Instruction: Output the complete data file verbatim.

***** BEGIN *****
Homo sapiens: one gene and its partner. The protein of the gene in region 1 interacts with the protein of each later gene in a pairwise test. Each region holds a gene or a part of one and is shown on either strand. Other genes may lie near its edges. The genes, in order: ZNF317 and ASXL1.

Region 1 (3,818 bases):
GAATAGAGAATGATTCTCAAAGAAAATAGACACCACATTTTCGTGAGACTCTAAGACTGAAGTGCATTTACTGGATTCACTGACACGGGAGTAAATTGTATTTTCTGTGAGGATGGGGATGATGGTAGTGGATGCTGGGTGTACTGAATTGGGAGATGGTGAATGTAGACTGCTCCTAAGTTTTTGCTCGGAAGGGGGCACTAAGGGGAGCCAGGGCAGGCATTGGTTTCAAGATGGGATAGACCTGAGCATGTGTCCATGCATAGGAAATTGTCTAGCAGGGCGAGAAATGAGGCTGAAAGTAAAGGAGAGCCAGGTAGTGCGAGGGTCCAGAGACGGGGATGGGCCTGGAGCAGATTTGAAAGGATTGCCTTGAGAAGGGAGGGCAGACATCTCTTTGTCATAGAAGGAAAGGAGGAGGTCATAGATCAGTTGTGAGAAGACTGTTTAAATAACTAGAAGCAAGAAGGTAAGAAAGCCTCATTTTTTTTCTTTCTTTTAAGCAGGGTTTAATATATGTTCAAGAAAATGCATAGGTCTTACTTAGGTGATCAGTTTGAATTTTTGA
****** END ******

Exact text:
Homo sapiens: one gene and its partner. The protein of the gene in region 1 interacts with the protein of each later gene in a pairwise test. Each region holds a gene or a part of one and is shown on either strand. Other genes may lie near its edges. The genes, in order: ZNF317 and ASXL1.

Region 1 (3,818 bases):
GAATAGAGAATGATTCTCAAAGAAAATAGACACCACATTTTCGTGAGACTCTAAGACTGAAGTGCATTTACTGGATTCACTGACACGGGAGTAAATTGTATTTTCTGTGAGGATGGGGATGATGGTAGTGGATGCTGGGTGTACTGAATTGGGAGATGGTGAATGTAGACTGCTCCTAAGTTTTTGCTCGGAAGGGGGCACTAAGGGGAGCCAGGGCAGGCATTGGTTTCAAGATGGGATAGACCTGAGCATGTGTCCATGCATAGGAAATTGTCTAGCAGGGCGAGAAATGAGGCTGAAAGTAAAGGAGAGCCAGGTAGTGCGAGGGTCCAGAGACGGGGATGGGCCTGGAGCAGATTTGAAAGGATTGCCTTGAGAAGGGAGGGCAGACATCTCTTTGTCATAGAAGGAAAGGAGGAGGTCATAGATCAGTTGTGAGAAGACTGTTTAAATAACTAGAAGCAAGAAGGTAAGAAAGCCTCATTTTTTTTCTTTCTTTTAAGCAGGGTTTAATATATGTTCAAGAAAATGCATAGGTCTTACTTAGGTGATCAGTTTGAATTTTTGA